The op-ed noted that the World Health Organization “recommends against masking children 5 and under and only tepidly recommends masking children between 6 and 11.” Bhattacharya also wrote that the “evidence is overwhelming that masking can harm children’s developmental progress.”

Gandhi of UCSF agrees. "It means something to see your teacher's face,” she says.

Herrera Beutler has made childhood masking something of a pet cause this week, questioning Dr. Anthony Fauci, a top science adviser to the Biden administration, on the practice on Tuesday. She told Walensky it was unfair for children to bear “the isolation burden” of the pandemic, even as adult life returns to normal.

“I have three kids myself. One has been home all year,” Walensky told Herrera Beutler. “I understand the challenge. I deeply understand the challenge.”

Two students with their teacher
Two students with their teacher at the Dorchester YMCA in Boston, Sept. 10, 2020. (Lane Turner/Boston Globe via Getty Images)

Two weeks ago, the CDC said that vaccinated people no longer have to wear face mask. And though adolescents may now receive the coronavirus vaccine, children under the age of 12 may not. Their inoculations won't be available until the end of the year, Fauci and others have predicted.

Current CDC guidance says that unvaccinated people should continue to wear masks indoors, as well as in most outdoor situations. Critics say that guidance does not take into account that children appear to be largely impervious to the coronavirus. Researchers aren’t entirely sure why that’s the case, though Gandhi believes it could be because of their nasal environments.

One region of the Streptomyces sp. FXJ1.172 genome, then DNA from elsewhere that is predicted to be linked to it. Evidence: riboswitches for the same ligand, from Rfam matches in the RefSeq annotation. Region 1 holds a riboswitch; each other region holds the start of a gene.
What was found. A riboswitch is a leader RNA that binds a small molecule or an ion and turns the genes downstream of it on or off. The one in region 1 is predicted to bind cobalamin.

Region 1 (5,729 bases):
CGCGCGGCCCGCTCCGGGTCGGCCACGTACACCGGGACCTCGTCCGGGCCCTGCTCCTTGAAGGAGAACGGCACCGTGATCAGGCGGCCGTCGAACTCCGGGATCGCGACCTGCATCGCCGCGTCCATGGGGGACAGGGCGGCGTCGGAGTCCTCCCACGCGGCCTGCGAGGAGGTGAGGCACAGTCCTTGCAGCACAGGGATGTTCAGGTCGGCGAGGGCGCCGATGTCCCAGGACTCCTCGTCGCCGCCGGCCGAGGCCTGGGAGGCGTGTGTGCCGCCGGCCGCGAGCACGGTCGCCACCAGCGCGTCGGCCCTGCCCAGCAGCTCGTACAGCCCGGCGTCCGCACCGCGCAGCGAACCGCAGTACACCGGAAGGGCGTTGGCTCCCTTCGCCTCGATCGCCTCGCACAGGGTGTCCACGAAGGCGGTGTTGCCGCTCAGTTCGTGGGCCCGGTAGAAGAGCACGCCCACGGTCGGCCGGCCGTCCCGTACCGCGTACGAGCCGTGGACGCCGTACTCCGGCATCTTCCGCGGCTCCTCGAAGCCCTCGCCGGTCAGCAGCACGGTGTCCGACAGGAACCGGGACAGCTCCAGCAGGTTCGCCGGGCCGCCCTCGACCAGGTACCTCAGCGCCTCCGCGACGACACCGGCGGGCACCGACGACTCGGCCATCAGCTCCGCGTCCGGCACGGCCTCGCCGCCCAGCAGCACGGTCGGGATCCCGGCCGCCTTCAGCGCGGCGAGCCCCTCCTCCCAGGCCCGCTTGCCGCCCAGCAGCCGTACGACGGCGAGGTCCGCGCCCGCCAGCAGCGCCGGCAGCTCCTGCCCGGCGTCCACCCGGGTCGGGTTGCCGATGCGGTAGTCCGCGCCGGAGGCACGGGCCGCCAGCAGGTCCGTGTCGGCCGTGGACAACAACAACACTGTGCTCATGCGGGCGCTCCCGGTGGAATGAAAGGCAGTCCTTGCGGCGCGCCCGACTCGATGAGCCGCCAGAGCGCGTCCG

And since about half of American adults are now vaccinated, the risk of one becoming ill by coming into contact with a virus-carrying child would appear to be low. Unvaccinated adults who adhere to CDC rules by wearing masks would also have a high level of protection, given the high effectiveness of face coverings in filtering out viral particles.

The CDC is “slow, political, reactionary, scientifically unreliable,” says Dr. Marty Makary, a Johns Hopkins oncologist who has advocated for a speedier lifting of restrictions. At the same time, when the CDC announced that masks were no longer required for fully vaccinated people, others accused Walensky of moving too quickly.

Many kids are about to head to summer camp for the first time since 2019; many of them will have to do so in masks. Then there will come the issue of masking in school, and whether districts make that a requirement.

“I believe we should be in a position for no masks in school,” says Brown economist Emily Oster, who writes frequently on pandemic parenting. “Europe has not had kids in masks — especially younger kids — in school at all, without lots of spread.”

The United Kingdom, which has some of the highest vaccination rates in the world, said earlier this month that masks were no longer required for children in classrooms.

“Wearing a mask during lessons has been one of many sacrifices children have made over the last year in our fight against the pandemic, and I know they will welcome this latest step towards a return to normal school life,” a British official in charge of childhood welfare policy said.

When the United States will follow suit is not clear, but Walensky says the agency is reviewing guidance for camps and other settings.